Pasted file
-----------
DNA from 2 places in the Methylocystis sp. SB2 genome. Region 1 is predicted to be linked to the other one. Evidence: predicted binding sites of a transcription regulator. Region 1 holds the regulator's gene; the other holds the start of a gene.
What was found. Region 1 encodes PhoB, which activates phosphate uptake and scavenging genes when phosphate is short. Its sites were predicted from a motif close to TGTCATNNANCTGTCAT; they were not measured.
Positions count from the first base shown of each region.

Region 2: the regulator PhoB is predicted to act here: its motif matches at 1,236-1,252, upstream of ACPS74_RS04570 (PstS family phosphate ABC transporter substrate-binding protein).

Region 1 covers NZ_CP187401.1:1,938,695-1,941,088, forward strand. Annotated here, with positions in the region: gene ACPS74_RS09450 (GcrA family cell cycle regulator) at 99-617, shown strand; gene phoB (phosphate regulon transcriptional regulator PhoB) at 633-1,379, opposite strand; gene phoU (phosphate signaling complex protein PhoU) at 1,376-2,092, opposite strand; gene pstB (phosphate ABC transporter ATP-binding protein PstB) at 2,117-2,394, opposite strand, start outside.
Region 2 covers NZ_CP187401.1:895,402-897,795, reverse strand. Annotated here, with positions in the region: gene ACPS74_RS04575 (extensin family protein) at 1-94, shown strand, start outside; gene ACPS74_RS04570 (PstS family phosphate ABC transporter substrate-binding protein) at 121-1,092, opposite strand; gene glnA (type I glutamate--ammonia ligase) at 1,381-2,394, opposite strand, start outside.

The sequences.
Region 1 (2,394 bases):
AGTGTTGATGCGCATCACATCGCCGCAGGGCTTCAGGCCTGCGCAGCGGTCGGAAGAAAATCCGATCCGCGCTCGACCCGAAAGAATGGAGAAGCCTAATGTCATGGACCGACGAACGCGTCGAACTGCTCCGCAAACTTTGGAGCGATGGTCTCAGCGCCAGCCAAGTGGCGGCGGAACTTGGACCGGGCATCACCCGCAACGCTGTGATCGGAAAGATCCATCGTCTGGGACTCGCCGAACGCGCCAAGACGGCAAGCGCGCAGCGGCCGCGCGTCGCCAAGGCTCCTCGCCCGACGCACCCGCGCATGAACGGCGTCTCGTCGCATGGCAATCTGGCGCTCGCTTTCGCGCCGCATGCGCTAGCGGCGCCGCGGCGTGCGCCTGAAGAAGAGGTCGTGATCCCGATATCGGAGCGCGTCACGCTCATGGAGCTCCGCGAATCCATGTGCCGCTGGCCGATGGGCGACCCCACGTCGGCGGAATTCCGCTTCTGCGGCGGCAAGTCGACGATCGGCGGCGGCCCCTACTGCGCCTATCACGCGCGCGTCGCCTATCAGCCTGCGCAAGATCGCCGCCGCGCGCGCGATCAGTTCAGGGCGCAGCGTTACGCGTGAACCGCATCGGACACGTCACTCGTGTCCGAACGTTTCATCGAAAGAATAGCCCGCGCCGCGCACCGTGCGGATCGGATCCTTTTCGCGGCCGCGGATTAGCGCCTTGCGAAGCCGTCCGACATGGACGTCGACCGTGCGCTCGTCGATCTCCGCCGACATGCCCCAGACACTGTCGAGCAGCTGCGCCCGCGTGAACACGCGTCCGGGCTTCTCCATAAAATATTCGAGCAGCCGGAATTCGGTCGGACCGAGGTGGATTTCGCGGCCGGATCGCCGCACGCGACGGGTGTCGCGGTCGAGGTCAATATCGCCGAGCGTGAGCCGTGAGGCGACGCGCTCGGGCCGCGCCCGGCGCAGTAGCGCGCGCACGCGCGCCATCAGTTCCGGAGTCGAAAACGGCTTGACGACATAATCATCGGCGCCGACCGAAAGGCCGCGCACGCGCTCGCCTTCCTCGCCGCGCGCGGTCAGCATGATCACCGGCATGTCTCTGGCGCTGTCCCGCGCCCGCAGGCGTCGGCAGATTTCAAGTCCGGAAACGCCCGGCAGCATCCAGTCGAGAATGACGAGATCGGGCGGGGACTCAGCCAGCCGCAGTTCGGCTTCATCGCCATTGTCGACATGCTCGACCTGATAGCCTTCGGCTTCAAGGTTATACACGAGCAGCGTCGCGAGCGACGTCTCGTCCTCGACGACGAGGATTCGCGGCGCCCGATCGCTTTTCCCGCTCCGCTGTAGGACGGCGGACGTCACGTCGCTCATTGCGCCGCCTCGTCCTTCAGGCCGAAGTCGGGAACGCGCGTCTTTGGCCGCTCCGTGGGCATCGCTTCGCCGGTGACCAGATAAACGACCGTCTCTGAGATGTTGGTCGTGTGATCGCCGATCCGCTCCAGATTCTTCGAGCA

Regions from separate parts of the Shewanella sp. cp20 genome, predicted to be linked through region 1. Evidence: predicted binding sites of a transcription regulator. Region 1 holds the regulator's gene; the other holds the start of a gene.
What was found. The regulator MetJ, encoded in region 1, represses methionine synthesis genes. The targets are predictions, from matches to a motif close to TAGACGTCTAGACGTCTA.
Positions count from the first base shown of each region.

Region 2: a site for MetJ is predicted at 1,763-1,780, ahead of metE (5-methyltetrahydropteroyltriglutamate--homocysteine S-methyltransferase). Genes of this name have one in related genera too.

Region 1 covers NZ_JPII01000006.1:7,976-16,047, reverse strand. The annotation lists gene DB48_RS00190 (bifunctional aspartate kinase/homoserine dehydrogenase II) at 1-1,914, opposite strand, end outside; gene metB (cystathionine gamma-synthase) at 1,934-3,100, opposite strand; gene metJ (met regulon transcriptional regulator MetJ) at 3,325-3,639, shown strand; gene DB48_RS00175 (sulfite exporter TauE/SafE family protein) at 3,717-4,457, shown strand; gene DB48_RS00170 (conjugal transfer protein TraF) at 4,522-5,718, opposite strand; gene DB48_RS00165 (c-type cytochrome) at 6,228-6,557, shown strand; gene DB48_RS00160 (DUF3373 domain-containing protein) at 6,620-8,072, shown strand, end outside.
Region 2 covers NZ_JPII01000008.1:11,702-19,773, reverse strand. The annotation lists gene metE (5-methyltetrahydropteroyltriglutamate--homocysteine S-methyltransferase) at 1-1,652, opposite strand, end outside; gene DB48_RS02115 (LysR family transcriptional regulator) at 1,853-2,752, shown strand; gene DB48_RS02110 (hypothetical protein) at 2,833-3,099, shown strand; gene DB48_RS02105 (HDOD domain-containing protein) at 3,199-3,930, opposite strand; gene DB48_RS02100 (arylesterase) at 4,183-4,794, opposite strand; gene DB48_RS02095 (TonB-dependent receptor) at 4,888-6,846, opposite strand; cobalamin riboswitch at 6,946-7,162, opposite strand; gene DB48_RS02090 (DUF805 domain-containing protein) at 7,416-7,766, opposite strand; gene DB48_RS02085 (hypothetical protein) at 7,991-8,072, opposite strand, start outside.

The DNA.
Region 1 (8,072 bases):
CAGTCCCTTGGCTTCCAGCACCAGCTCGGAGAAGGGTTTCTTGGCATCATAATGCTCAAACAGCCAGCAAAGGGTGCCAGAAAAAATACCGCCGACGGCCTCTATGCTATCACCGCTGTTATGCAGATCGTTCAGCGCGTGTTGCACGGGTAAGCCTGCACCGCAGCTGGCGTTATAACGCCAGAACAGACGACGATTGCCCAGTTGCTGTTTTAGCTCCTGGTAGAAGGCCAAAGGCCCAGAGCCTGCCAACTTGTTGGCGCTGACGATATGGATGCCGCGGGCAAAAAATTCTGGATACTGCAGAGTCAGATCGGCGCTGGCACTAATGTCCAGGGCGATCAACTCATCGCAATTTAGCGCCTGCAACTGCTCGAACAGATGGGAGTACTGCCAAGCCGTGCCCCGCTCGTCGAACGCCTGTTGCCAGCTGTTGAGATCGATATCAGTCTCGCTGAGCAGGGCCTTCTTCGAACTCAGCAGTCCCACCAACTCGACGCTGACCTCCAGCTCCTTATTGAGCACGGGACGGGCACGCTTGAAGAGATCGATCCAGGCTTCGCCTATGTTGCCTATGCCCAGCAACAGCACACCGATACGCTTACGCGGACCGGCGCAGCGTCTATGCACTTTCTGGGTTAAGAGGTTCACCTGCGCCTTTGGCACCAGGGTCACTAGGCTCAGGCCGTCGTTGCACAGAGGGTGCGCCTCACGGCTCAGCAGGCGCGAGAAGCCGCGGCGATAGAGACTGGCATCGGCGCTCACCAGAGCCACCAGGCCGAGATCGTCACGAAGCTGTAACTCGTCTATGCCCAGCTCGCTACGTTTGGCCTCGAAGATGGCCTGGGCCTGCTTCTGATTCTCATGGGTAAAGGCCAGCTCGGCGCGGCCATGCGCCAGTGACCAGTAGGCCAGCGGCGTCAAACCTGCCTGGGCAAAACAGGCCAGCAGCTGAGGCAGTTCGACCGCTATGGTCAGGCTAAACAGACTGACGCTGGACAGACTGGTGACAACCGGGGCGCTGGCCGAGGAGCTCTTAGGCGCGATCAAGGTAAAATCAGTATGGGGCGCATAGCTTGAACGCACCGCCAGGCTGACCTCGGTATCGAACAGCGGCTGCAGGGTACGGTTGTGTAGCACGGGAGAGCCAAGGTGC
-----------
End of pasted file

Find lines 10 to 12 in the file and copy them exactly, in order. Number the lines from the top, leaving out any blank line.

Regions from separate parts of the Shewanella sp. cp20 genome, predicted to be linked through region 1. Evidence: predicted binding sites of a transcription regulator. Region 1 holds the regulator's gene; the other holds the start of a gene.
What was found. The regulator MetJ, encoded in region 1, represses methionine synthesis genes. The targets are predictions, from matches to a motif close to TAGACGTCTAGACGTCTA.
Positions count from the first base shown of each region.